The Asbury Revival: What’s Next?


In putting everything under him, God left nothing that is not subject to him. Yet at present we do not see everything subject to him. But we see Jesus, who was made a little lower than the angels, now crowned with glory and honor because he suffered death, so that by the grace of God he might taste death for everyone. (Hebrews 2:8-9)

I can remember well a half century ago when Judy and I were impacted with the power of the Gospel message and eagerly submitted our souls into the hands of the Father who loves us and to the Lordship of Jesus Christ, His son.

We had no clue as to where our unconditional commitment would eventually take us, but we knew we would only find peace and joy in His perfect will. Our sweet surrender to His grace and mercy led us into situations and places that we could have only imagined in our wildest dreams. We signed on to what continues to be the adventure of our lives.

Before I knew it, I was out of the Navy and enrolled at Asbury Theological Seminary where I was introduced to the basic tenants of Christian faith and doctrine. I appreciate my formal education experience there and the privilege to study under some of the finest professors in the world. I was also greatly blessed to be part of the famous 1970 revival that started at a chapel service at the college campus just across the street.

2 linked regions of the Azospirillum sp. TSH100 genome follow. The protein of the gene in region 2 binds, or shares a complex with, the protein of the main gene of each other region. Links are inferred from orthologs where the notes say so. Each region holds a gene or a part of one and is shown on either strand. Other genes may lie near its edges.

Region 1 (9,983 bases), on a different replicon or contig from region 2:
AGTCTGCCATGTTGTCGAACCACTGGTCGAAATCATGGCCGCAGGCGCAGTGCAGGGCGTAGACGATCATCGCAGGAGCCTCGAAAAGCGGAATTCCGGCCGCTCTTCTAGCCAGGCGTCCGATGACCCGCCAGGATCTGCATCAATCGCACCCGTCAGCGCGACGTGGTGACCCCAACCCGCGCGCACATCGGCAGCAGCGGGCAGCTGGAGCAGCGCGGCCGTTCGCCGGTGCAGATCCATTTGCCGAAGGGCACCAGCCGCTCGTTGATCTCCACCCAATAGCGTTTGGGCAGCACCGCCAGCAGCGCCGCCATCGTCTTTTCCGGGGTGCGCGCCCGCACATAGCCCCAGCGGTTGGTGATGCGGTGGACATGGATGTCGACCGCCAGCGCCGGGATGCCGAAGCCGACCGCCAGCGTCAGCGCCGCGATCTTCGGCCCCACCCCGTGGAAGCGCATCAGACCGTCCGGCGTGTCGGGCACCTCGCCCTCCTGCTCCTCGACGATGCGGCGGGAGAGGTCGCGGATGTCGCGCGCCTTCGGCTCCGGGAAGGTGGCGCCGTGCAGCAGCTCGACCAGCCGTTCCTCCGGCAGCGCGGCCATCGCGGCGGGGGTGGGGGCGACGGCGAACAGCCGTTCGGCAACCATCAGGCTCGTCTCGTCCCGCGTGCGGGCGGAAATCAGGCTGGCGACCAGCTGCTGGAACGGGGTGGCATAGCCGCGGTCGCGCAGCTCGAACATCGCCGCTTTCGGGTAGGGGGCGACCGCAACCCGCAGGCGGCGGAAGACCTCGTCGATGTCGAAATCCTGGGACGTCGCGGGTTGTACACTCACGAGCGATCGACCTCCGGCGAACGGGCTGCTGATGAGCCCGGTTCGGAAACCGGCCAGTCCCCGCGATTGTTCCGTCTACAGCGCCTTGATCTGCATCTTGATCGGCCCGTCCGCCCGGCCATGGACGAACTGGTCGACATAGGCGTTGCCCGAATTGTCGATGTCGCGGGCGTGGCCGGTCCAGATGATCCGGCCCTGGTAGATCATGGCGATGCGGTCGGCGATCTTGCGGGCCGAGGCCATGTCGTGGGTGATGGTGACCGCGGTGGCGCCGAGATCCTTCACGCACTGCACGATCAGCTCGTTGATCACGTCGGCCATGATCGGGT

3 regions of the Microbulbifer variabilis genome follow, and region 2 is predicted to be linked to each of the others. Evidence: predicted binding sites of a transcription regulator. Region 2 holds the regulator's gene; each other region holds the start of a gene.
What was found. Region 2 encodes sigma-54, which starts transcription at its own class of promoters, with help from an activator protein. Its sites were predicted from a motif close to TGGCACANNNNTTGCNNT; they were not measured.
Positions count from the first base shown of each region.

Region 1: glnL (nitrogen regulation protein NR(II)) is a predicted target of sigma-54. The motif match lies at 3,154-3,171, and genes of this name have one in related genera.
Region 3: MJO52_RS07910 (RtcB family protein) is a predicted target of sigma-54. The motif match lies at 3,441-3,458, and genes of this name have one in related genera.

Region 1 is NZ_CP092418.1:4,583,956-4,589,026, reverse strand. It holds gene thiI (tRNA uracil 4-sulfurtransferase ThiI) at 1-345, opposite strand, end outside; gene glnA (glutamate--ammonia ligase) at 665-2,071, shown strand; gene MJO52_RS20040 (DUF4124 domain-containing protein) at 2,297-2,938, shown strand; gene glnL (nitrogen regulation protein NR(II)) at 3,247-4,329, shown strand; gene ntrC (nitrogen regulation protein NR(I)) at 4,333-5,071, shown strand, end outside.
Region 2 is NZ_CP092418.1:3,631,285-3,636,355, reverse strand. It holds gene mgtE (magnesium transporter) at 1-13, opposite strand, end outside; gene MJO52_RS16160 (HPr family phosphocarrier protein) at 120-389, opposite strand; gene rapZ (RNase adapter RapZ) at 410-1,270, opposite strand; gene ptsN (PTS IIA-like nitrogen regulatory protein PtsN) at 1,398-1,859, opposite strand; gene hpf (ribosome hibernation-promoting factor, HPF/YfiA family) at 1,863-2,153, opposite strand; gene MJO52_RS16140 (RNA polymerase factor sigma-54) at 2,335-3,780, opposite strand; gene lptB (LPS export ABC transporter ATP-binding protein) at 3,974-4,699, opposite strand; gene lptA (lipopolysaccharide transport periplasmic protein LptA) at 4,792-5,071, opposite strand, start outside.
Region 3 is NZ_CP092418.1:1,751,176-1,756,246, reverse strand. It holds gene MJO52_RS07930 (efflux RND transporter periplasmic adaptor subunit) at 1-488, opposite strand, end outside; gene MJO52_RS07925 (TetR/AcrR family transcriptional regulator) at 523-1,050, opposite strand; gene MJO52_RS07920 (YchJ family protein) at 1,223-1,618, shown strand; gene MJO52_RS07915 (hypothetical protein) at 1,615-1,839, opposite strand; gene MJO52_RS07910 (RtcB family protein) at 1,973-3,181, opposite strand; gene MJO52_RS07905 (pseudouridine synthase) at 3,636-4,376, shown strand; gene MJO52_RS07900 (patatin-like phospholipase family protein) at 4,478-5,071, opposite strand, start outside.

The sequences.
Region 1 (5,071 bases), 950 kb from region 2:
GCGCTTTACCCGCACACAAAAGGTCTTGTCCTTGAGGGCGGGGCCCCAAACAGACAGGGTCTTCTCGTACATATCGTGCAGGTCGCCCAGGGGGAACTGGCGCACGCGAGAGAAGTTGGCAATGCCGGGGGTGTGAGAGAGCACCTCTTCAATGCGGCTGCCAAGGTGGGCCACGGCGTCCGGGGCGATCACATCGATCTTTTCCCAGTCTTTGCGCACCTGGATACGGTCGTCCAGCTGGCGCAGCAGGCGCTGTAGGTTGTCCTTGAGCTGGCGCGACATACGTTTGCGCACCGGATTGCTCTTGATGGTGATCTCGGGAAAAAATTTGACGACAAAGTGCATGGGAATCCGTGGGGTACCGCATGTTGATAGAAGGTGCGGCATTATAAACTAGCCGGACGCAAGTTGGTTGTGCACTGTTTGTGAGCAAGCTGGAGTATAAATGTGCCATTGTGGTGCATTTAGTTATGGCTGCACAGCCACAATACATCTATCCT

The coming together of sound doctrine along with strong existential evidence of the Lord’s presence in the affairs of men was obvious and led me towards a solid conviction that the Kingdom of God is a present and active entity, not merely a secret reality to be revealed at the end times.

I certainly had a lot of reading assignments in my seminary years, some of it was dry and boring, but much of it was alive and motivating. One of the more intriguing authors was George Eldon Ladd, a professor at Fuller Theological Seminary who formally introduced me to what is commonly called Kingdom Theology, or in more scholarly terms, “Inaugurated Eschatology.”

It’s the concept that the Kingdom of Christ is already at work in the earth, but not yet fully manifested until the end of the age.

This idea of the “not yet, but already” helped me to integrate some of the philosophical dichotomies with which I was dealing while trying to interpret a single scripture from other scripture. Ladd concluded that the Kingdom was both God’s authority to rule, and also the realm of that authority.

It was so clear to me. As the Lord’s Prayer puts it (Matthew 6:10), Thy Kingdom come, thy will be done on EARTH as it is in Heaven. The Kingdom is found where God’s will is being done, and at the same time, it is a coming climax to human history whereby everything is seen by all on earth as having already been placed under the absolute authority of Jesus Christ.

In the last few years a lot of attention has been given to extraordinary signs, wonders, and world events that point to the possibility that we could actually be living in the “last days.” Maybe we are; who can know for sure? There is always the temptation to get caught up in the hysteria of eschatological speculation.